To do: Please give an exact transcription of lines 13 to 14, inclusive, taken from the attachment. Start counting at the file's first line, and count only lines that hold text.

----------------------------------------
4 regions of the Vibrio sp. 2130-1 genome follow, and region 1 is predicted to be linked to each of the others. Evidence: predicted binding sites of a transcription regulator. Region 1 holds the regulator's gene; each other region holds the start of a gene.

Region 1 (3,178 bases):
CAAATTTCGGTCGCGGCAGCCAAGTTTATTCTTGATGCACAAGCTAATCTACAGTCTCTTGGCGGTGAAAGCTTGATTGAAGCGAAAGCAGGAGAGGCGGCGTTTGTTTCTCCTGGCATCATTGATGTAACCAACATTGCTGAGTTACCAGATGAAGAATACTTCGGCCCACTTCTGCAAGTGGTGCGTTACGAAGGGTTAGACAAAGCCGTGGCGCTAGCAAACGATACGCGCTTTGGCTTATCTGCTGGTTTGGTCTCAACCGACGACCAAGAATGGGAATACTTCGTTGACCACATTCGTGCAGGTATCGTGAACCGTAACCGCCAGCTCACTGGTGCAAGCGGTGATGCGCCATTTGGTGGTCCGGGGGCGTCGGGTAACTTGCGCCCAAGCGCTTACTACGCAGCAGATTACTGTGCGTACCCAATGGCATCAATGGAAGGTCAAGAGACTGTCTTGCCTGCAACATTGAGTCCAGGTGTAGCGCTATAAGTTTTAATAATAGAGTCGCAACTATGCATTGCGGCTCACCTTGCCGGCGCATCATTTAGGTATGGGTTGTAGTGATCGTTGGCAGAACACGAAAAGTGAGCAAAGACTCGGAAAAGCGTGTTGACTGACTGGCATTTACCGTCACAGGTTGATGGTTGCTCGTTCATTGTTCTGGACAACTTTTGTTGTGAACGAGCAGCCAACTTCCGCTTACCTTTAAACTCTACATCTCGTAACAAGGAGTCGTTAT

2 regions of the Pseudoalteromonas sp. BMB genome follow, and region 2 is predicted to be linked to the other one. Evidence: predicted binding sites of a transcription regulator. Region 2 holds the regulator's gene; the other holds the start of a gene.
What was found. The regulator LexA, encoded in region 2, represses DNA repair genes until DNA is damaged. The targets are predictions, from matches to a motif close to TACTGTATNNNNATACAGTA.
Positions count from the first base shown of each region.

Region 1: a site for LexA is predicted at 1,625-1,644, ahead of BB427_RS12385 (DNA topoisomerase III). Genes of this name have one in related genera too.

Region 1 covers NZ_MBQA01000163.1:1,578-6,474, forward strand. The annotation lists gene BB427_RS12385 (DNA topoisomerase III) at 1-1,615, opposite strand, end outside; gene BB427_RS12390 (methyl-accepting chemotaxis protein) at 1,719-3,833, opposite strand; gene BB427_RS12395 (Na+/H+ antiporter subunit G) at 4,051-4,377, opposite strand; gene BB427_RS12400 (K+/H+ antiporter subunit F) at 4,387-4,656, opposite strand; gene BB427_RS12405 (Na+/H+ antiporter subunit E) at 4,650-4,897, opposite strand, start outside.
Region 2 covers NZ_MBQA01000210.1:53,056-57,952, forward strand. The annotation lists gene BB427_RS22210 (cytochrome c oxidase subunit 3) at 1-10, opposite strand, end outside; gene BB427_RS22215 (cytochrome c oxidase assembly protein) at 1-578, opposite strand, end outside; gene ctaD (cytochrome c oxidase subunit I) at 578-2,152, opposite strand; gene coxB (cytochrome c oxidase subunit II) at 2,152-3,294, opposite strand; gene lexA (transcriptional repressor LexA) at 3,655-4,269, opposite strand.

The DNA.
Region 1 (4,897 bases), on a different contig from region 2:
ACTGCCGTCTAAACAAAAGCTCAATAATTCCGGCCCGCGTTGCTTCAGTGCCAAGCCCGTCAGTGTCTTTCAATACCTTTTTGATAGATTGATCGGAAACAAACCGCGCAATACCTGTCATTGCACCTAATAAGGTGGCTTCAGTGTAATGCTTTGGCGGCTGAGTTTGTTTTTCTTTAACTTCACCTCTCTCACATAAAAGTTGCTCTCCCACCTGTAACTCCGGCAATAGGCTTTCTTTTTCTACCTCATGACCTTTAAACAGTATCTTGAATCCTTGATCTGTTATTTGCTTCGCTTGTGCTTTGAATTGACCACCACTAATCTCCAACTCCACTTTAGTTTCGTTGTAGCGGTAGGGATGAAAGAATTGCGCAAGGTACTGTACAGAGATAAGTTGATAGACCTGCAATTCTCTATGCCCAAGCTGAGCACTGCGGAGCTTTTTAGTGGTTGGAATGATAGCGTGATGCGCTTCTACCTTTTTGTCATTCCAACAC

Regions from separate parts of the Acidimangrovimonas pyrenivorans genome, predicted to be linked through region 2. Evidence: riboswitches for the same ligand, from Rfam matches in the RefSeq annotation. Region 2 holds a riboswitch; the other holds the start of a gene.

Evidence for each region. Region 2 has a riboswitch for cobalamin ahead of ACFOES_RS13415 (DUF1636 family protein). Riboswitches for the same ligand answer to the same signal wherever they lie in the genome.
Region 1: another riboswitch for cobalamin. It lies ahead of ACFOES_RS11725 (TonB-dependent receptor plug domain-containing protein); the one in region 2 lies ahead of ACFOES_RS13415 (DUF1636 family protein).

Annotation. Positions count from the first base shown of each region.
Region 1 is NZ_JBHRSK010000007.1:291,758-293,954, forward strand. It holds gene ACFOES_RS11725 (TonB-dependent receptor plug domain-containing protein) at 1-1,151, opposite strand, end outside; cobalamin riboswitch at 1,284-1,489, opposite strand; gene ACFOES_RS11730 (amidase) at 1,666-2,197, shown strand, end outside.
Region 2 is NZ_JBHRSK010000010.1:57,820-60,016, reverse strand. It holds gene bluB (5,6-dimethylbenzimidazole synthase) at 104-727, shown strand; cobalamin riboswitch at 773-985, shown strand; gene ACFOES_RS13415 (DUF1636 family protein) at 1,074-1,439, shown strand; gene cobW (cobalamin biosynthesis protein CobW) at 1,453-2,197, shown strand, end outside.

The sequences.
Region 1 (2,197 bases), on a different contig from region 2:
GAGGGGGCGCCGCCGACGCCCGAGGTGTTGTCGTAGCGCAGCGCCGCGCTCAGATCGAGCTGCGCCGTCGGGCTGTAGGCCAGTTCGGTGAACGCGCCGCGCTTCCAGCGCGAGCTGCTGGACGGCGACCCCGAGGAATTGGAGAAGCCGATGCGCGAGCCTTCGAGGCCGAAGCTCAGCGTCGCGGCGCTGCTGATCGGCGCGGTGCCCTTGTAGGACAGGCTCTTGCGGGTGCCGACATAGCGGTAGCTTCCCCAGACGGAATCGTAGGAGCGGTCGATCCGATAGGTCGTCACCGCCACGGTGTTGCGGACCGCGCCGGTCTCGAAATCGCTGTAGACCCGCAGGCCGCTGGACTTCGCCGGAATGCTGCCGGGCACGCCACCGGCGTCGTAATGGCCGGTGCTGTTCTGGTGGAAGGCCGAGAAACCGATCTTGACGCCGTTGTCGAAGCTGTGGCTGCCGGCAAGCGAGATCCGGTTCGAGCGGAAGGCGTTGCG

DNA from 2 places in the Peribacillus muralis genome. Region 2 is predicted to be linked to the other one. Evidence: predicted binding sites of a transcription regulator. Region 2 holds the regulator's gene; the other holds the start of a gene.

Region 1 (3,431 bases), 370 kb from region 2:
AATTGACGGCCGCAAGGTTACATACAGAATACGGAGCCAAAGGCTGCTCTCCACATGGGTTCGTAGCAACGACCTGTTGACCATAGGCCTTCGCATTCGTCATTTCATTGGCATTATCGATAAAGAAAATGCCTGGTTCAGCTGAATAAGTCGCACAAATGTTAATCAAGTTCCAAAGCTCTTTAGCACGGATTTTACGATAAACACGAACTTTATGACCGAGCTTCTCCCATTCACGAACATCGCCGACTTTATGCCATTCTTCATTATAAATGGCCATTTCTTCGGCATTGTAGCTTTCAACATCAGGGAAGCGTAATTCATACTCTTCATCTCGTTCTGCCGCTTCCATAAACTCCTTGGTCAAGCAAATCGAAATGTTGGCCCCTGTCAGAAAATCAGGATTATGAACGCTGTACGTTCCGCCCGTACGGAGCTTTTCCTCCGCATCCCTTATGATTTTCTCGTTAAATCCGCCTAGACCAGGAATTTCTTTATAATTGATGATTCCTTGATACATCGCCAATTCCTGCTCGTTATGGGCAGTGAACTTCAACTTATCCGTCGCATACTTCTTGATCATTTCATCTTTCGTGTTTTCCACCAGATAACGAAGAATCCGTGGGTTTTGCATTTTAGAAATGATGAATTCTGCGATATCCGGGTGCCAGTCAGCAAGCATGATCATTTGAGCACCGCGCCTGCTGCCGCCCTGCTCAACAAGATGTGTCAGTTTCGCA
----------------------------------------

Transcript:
Regions from separate parts of the Acidimangrovimonas pyrenivorans genome, predicted to be linked through region 2. Evidence: riboswitches for the same ligand, from Rfam matches in the RefSeq annotation. Region 2 holds a riboswitch; the other holds the start of a gene.

Evidence for each region. Region 2 has a riboswitch for cobalamin ahead of ACFOES_RS13415 (DUF1636 family protein). Riboswitches for the same ligand answer to the same signal wherever they lie in the genome.